Solar panels introduced to ambulance vehicles

South Central Ambulance Service NHS Foundation Trust (SCAS) has become the first ambulance service in the UK to fit solar panels to its rapid response vehicles (RRVs).

Following a nine-month trial that began in January 2012, 36 of the Trust’s RRVs have been installed with solar panels so far.

The panels are being used to charge the emergency vehicle’s secondary battery, which powers on-board equipment such as defibrillators, satellite navigation systems and communication devices.

The vehicles will no longer need to stand by with their engines running to recharge essential battery systems, which means the Trust can be fully mobile at all times.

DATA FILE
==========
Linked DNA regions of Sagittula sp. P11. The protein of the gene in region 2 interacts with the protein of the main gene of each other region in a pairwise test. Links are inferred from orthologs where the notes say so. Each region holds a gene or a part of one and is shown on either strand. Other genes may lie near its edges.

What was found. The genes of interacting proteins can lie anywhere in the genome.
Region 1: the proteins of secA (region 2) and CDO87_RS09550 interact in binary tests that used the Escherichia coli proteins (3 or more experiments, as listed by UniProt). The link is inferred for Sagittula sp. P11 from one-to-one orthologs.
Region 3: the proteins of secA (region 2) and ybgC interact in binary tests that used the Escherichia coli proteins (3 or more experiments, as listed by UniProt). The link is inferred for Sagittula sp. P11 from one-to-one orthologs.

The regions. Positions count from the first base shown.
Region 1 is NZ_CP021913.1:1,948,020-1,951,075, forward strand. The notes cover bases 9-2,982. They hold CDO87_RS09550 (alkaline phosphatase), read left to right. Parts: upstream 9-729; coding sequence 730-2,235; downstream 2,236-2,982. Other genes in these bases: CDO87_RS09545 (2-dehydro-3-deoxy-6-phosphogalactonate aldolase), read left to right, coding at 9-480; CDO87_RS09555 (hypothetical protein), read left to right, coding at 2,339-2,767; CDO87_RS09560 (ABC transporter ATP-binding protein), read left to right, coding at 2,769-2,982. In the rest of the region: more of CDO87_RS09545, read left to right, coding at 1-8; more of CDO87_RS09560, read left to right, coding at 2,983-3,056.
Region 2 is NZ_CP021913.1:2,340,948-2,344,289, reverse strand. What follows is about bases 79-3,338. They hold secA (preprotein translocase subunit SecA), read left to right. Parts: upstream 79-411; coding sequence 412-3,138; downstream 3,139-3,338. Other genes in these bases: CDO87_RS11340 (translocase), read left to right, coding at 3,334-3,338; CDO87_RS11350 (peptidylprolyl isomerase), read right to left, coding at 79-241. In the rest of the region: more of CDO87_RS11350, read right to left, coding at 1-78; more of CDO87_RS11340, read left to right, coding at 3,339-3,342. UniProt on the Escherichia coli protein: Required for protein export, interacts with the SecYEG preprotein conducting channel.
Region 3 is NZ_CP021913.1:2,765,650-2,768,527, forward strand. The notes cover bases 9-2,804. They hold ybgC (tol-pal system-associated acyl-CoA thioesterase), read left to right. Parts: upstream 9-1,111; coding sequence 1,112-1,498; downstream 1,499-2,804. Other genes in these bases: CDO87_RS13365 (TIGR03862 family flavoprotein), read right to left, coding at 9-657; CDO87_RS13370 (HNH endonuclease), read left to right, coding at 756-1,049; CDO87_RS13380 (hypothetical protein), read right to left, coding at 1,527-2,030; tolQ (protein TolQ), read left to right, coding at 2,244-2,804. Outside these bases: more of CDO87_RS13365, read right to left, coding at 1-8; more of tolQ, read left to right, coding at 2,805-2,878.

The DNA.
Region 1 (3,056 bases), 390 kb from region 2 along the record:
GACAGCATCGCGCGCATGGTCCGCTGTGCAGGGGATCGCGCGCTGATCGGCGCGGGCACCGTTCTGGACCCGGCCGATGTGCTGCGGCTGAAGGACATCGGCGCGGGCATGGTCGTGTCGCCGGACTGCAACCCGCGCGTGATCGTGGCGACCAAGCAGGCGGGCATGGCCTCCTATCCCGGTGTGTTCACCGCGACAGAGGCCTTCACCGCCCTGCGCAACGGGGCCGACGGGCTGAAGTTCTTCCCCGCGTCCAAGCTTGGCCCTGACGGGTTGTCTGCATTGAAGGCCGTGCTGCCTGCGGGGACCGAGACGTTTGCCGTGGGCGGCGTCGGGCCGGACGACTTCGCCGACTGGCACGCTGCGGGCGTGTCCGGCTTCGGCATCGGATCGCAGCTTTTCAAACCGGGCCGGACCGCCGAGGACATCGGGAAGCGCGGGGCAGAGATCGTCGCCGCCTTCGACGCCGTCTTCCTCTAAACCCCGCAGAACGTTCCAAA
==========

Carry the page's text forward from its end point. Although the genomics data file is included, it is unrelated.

The move will help reduce fuel consumption, fuel and battery costs, as well as significantly reduce the Trust’s carbon footprint.

Although it cost £34,560 to fit the vehicles with the panels, the service anticipates reducing its carbon dioxide emissions by 30.28 tonnes and its fuel costs by more than £50,000 over the next five years.

SCAS green team co-ordinator, Brian Miller, said: ‘To put it in perspective, one tonne of carbon dioxide can fuel six double-decker buses.

‘Reducing the carbon footprint is a national NHS objective and we identified at an early stage the potential of solar power.’

Taken from Journal of Paramedic Practice, published 20 May 2013.

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